Legal guidelines, terms and conditions, permits
Unless you work in a big company you wont have a legal counsel at your disposal. You’re going to need one to create your terms and conditions and cover your brands butt if something goes wrong. There are lots of marketing consultancy firms that can create the terms and conditions and apply for permits for you.

Permits are another thing. If your competition is a random draw then you are going to need a permit in most states over a certain prize threshold. So if you are running your competition Australia wide you are up for a few thousand dollars in permit fees.

If your competition is a game of skill then you don’t need a permit if your prize is under a certain value. This can be as simple as asking entrants to answer a question that can be judged. Your terms and conditions must state the judging critera (eg: Q: If you owned a theme park what ride would you create? The answer with the most creativity and sounds fun will be judged as the winner by the panel). Games of skill mean that you may have to browse through thousands of entries to find “the best” answer.

*Please check with your legal advisor before following this guide. This guideline is a few years old and may no longer apply.

*Please check with your legal advisor before following this guide. This guideline is a few years old and may no longer apply.

Form Creation
If you are running a Facebook competition the Facebook guidelines state that you must create an application to handle entries. Thus you technically aren’t supposed to have people posting on your wall with answers. This means that you could be up for $10,000 having a professionally branded Facebook application created for your competition.

Twitter re-tweet competitions are also not as simple as they seem. To draw a winner from a follow and hit retweet style draw you need a permit as that is classed as a random draw. You will need to put a link to some terms and conditions in the tweet so people can read about it too. If you ask someone to re-tweet and then answer a skilful question such as (which one of our products is your favourite and why) then you wont need to buy a permit but you will still need to have terms and conditions made to state how you are judging the competition, how the winners will notified, when they will be drawn etc. A re-tweet competition is also a good way to build twitter followers.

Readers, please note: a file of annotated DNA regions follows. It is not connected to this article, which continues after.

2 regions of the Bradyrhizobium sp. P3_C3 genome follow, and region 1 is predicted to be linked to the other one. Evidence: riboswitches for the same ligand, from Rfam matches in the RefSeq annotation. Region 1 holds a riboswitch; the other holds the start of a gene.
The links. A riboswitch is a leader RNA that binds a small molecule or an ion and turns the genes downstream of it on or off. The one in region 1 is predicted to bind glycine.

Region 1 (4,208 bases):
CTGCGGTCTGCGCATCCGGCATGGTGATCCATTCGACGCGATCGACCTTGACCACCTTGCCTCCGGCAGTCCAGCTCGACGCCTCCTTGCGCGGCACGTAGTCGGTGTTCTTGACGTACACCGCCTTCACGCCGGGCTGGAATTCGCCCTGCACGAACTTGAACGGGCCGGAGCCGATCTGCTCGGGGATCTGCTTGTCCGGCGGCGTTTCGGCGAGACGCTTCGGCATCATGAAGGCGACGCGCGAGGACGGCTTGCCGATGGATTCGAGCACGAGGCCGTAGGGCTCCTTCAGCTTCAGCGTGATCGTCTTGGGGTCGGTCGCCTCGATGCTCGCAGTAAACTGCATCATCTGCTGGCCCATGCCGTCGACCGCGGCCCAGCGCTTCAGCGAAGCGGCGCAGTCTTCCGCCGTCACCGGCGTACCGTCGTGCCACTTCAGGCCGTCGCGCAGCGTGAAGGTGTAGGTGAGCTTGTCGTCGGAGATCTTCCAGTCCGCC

If you are running an online competition you will still need to create professionally branded graphics and perhaps purchase a URL that matches the branding and so people can find it. You get the picture… more money.

So you have put all of this money and effort into just wanting to give something away and now you need to advertise to let everyone know that you have a great competition. Gotta get that return on investment! So, add on more money to your budget to maybe run Facebook ads, flyers and other forms of advertising communication. Cross your fingers that you get lots of entries and lots of people learning more about your brand and it’s offerings.

The Winners
You want an honest person who is revved up about your brand, or in your target market to win your competition don’t you? Well, I’ve got news for you. There are people out there who are professional competition entrants. They spend their days trolling the internet looking for competitions to enter just for the thrill of winning and making some money from it potentially. It’s legal, people can do that with their time if they want. But as a marketer I get a bit upset when I see all of my hard work and budget falling into the hands of a professional. I suppose that so long as the competition mechanism drew new brand advocates to your brand then it did its job in the long term…. but you get my point.

And there you have it. As great as competitions can be for your brand, you need to make sure that you can achieve a good return on investment for their cost.
Note to self: Do as many game of skill competitions as possible with a highly valued prize….. which should advertise itself through word of mouth and lower the costs…. maybe.

This is a rough guide of how I see competitions. I may or may not have the details of permits or legal details correct so please consult your legal team and lottery officials. I am not a lawyer or a lottery official.

Gamification. How can games build your sales

4 Aug

Mc Donalds on Farmville

We all love to play computer games… well I know I do, so what happens when a company makes a game that helps you to remember their brand and makes you feel favourably towards them? This is happening a lot these days.